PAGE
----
I love New York. Even though I moved away from there 14 years ago, I still carry it in my heart and in my accent. An acquaintance at work recently asked me where I was from. I answered “New York”. Their head tilted sideways and their eyes scrunched together a bit as they asked, “Do you commute?” I had to stifle a laugh as I replied, “Oh, you mean where do I live now?” Regardless of where I live, I will always be from New York.
I have been back to New York at least half a dozen times since leaving. I go back to visit family and friends, to show my children the place that is their birthright, and to eat real pizza. Although I have no plans to move back, I enjoy being a momentary tourist. New York really is a wonderful city.
There is, however, one thing about New York which I absolutely, unquestionably do not miss - driving in the city. The last time I drove there, it took me 40 minutes to find a parking space 6 city blocks away from where I was staying. In the process of looking for the parking space, I got flipped the bird so many times, I thought I was ready to fly. More drivers honked their horns at me than I care to remember. Good thing I have an excellent sound system in my car. They’d honk, I’d just turn up my bass a little more. (see, I remember how to be a real New Yorker). Nevertheless those 40 minutes were more stressful than the 10 hour drive before it.
I live in the country now. We honk, but only at dogs, deer or possum. We wave at each other, not offer the one finger salute. And for the most part, we take life a little slower. I like it that way. It gives me more time to breathe. It gives me a chance to be friendly and to think random thoughts. I guess that is the reason I moved away, first to the ocean and now to the country. I needed time and space to slow down. See, I drive behind tractors now – literally. I took this picture at a wide intersection yesterday on the way home from South Carolina.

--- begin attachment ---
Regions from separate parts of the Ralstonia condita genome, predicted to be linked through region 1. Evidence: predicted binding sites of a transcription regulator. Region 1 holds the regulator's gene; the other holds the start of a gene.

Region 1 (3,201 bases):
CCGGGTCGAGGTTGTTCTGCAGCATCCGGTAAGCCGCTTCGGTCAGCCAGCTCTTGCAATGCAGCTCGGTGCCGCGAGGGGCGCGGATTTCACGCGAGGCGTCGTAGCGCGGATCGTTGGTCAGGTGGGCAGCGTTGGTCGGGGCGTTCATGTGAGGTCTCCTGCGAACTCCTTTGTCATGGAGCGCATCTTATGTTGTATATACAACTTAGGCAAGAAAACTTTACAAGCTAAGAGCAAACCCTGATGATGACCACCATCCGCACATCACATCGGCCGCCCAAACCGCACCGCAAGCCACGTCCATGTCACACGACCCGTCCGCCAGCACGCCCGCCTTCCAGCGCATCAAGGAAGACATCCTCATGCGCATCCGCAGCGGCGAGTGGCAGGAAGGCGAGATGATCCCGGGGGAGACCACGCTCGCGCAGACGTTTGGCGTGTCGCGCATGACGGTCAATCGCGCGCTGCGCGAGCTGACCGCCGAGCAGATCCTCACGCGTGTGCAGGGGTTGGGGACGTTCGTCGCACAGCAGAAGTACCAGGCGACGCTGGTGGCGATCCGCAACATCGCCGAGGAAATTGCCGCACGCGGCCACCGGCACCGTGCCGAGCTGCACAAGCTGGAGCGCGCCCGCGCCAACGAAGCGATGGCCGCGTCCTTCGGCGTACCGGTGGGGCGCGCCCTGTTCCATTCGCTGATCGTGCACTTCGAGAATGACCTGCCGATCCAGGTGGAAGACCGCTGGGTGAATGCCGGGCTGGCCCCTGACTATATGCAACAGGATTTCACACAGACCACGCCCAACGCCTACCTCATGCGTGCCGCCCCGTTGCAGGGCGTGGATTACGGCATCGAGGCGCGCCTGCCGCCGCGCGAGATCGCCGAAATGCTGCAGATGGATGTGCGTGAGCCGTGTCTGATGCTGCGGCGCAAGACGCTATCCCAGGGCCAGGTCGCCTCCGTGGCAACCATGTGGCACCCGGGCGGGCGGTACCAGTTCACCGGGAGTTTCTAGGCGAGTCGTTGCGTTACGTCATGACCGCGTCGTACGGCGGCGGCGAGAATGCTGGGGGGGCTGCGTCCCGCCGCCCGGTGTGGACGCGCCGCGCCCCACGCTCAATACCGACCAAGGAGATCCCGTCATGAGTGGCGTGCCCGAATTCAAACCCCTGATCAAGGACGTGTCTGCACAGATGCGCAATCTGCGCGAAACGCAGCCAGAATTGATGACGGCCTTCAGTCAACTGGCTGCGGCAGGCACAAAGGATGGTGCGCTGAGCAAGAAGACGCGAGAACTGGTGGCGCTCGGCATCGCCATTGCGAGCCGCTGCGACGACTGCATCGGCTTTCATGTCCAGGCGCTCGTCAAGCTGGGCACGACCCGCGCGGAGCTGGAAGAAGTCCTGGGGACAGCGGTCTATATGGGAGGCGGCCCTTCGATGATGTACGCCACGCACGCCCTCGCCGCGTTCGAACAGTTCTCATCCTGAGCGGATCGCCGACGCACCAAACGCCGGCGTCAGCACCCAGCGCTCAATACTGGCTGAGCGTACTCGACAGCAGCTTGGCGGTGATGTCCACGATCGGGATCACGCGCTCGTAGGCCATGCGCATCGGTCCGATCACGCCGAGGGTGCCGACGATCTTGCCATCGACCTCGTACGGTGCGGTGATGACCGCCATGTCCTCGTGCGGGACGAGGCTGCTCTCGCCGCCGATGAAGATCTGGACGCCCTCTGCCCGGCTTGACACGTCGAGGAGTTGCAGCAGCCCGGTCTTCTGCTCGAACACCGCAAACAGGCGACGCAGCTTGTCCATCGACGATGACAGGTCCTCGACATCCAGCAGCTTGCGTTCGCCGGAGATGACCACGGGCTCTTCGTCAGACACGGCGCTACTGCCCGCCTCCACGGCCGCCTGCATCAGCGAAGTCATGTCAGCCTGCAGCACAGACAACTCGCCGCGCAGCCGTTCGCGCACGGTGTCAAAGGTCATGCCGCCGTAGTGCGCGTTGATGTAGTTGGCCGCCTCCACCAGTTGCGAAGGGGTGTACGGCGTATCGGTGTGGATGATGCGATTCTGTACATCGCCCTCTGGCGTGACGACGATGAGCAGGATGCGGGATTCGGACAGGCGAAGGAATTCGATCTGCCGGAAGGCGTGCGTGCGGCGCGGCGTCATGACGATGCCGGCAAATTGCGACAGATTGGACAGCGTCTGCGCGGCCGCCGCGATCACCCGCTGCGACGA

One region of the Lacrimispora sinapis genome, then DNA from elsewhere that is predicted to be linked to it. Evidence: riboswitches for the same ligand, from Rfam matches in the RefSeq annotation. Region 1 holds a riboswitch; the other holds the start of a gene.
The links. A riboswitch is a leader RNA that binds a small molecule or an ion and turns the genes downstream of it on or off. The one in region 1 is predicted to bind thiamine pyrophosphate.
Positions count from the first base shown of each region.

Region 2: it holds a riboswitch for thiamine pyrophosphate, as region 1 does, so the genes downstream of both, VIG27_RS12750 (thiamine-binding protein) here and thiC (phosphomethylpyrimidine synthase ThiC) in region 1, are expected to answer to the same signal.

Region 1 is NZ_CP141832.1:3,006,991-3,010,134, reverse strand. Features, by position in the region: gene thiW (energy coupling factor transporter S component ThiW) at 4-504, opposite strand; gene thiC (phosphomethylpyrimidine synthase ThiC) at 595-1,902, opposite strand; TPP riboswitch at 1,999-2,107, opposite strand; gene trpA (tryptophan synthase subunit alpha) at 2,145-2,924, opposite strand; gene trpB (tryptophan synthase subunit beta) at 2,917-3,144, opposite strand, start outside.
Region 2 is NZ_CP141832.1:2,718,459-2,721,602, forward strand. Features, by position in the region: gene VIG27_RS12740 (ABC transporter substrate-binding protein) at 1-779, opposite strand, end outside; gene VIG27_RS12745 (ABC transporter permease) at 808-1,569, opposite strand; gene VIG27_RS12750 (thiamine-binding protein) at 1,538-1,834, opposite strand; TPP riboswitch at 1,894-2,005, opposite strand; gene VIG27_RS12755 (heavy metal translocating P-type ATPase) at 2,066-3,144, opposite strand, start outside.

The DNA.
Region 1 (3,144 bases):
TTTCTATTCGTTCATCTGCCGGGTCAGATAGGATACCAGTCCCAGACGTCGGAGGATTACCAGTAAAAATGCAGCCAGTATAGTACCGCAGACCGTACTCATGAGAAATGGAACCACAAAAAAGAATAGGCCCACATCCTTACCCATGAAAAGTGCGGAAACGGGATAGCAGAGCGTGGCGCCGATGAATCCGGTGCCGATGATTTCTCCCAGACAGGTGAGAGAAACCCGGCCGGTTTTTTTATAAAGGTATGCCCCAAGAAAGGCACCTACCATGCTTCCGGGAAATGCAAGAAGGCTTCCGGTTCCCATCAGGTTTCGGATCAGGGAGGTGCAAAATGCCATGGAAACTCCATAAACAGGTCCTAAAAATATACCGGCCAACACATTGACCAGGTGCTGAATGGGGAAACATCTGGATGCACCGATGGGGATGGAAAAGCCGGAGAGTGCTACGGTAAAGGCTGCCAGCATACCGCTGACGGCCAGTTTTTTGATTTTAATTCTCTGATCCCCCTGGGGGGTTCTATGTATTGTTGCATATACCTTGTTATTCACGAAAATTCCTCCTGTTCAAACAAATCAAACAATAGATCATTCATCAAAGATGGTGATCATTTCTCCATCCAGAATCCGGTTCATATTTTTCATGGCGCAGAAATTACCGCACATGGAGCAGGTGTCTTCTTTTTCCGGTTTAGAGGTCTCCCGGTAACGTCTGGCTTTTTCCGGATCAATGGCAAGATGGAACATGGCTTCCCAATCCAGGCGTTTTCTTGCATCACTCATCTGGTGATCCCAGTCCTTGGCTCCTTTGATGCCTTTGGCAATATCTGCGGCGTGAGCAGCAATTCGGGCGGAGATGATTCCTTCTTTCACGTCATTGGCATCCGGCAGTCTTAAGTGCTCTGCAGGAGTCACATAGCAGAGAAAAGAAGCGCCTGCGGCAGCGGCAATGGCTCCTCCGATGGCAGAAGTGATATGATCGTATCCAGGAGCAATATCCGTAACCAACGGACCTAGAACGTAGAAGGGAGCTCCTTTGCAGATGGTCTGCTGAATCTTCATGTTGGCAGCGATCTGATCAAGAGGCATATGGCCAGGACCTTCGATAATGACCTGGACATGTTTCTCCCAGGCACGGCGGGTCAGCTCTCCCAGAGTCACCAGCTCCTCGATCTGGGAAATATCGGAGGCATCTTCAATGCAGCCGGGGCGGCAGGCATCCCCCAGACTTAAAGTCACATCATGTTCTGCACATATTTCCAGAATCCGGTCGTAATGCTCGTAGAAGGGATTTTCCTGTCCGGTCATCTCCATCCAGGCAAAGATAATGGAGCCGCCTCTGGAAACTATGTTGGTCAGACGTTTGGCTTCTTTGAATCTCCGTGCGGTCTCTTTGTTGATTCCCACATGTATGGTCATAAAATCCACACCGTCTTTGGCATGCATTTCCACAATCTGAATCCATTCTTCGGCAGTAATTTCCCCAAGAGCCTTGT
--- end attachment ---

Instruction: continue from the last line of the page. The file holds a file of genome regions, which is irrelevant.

What I didn’t capture was the 12 cars that were behind the van, all waiting for the Red Rider to get through the light. The amazing thing was not one of them honked their horn. No one shouted, at least not outside their own car. I sat and watched as that driver went through the light and only after he made a turn into an easement across the road did the other cars accelerate. It made me laugh, because it was such a typical North Carolina scene. And I pondered – why are so many people, including myself always in such a hurry? That man may have cost the other drivers a few minutes in their driving time, for sure. But from my perspective, the entertainment value of seeing a ride on mower leading a line of cars far outweighed any inconvenience.
I read the news this morning. Last night, on that very road, a driver lost control of his vehicle and died in the crash. The road was closed for three hours in both directions. It saddened me, because officials suspect that speeding was a factor in the accident. How ironic. A mower only slowed traffic for a few minutes. A speedster who lost his life, slowed traffic for hours. As much as I still carry New York’s rapid rhythm inside my heart, I think I will never again feel frustrated when I get stuck behind a country driver.
Do you have any driving stories? Leave a comment and tell me about it.
2 days ago